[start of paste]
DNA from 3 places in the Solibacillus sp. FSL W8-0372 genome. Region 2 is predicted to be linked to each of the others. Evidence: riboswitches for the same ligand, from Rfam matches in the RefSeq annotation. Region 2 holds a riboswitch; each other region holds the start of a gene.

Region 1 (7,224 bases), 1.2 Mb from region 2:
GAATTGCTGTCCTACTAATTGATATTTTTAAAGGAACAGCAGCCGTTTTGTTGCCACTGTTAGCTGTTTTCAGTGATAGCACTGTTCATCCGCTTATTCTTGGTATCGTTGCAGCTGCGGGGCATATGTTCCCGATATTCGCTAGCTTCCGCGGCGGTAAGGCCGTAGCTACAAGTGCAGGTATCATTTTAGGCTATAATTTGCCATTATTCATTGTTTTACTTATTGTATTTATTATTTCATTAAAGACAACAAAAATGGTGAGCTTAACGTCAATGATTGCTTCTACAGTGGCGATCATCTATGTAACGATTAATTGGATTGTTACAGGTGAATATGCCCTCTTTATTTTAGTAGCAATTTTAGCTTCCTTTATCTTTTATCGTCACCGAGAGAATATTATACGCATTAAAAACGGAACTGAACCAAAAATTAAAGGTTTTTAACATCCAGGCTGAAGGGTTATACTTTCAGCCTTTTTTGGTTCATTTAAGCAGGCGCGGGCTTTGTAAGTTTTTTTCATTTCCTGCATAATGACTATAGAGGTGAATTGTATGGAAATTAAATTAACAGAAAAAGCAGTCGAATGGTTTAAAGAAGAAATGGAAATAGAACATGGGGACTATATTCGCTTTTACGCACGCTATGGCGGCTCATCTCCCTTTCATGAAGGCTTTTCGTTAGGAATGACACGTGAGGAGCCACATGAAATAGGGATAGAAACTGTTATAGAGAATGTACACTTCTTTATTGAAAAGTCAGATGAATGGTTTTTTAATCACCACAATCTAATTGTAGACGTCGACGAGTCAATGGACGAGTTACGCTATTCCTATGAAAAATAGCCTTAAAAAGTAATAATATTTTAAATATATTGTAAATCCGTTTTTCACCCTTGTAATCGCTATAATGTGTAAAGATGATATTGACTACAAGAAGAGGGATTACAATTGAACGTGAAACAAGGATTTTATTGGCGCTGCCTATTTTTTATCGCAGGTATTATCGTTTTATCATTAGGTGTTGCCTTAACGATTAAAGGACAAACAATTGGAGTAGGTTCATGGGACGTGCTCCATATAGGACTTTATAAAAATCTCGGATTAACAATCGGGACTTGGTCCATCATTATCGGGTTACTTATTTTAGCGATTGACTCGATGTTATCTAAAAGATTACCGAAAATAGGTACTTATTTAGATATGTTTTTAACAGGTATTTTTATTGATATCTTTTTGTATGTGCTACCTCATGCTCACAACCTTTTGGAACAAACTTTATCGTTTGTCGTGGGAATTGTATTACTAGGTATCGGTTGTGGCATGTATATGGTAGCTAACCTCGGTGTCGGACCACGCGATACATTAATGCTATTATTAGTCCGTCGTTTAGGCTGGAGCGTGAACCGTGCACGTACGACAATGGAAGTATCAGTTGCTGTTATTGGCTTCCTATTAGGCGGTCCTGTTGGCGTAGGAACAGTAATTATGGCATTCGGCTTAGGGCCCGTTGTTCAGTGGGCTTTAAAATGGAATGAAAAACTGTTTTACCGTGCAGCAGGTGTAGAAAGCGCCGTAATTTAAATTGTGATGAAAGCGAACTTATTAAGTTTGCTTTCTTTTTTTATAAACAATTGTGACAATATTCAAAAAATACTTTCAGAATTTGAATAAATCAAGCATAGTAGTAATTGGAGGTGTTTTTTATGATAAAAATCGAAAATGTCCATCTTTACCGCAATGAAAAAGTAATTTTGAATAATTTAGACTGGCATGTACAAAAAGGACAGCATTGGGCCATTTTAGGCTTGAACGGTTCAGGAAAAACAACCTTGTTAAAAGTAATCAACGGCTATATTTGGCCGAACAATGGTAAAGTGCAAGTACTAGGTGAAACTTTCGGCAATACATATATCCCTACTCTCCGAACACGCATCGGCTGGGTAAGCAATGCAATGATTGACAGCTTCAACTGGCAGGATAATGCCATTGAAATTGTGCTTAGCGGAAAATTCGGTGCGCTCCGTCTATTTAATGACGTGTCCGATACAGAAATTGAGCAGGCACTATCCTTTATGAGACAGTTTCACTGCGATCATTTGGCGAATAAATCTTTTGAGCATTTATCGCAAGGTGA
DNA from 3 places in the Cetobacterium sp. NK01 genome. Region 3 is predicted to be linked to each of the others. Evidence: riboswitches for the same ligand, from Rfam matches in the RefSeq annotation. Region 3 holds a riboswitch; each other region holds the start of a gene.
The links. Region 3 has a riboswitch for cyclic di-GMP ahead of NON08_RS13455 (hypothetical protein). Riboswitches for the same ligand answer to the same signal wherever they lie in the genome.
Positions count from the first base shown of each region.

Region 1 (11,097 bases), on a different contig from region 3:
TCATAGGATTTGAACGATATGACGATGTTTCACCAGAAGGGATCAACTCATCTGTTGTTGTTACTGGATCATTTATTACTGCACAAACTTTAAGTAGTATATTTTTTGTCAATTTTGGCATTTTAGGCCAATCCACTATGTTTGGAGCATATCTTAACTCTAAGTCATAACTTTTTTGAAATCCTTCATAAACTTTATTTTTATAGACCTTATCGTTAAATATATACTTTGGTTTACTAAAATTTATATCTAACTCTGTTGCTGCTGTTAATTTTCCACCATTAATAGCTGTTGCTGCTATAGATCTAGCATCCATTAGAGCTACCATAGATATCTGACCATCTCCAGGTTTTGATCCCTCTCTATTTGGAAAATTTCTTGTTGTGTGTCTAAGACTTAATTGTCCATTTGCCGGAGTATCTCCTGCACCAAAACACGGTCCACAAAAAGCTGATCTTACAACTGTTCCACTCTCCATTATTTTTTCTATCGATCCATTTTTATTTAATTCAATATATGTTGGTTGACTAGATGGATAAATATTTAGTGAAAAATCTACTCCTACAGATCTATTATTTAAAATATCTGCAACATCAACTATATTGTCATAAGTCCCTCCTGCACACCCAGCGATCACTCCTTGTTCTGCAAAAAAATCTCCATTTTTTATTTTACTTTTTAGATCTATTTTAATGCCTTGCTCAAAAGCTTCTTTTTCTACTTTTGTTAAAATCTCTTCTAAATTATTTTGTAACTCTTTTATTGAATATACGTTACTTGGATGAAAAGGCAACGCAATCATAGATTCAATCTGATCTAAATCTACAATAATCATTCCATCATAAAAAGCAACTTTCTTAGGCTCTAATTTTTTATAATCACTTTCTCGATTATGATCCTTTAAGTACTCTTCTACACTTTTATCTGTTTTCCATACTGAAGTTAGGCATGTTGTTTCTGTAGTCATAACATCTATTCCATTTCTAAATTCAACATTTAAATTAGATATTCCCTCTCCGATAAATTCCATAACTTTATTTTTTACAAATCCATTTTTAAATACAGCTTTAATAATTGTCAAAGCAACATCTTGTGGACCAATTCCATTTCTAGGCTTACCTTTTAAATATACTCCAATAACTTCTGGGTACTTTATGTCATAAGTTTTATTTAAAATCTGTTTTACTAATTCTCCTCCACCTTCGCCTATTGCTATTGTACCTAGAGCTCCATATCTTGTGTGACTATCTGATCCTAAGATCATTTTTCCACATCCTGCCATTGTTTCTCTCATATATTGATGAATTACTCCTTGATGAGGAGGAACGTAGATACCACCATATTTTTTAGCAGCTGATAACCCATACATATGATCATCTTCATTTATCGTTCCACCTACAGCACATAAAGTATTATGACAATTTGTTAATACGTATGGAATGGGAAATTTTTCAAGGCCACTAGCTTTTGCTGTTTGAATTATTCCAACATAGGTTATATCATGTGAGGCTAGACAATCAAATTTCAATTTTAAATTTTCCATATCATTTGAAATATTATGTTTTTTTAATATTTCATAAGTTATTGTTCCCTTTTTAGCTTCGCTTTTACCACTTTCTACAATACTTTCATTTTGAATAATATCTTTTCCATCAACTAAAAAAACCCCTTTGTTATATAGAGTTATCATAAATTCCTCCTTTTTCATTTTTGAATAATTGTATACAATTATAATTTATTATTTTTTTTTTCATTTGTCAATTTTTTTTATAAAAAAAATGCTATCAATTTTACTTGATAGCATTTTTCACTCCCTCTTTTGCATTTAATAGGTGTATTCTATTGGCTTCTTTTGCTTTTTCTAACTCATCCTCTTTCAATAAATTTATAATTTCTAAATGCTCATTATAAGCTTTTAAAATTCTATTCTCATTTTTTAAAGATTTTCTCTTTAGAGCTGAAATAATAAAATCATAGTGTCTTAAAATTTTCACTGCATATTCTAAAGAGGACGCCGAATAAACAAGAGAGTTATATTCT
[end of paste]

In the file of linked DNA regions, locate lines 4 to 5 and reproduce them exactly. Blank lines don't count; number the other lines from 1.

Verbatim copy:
DNA from 3 places in the Cetobacterium sp. NK01 genome. Region 3 is predicted to be linked to each of the others. Evidence: riboswitches for the same ligand, from Rfam matches in the RefSeq annotation. Region 3 holds a riboswitch; each other region holds the start of a gene.
The links. Region 3 has a riboswitch for cyclic di-GMP ahead of NON08_RS13455 (hypothetical protein). Riboswitches for the same ligand answer to the same signal wherever they lie in the genome.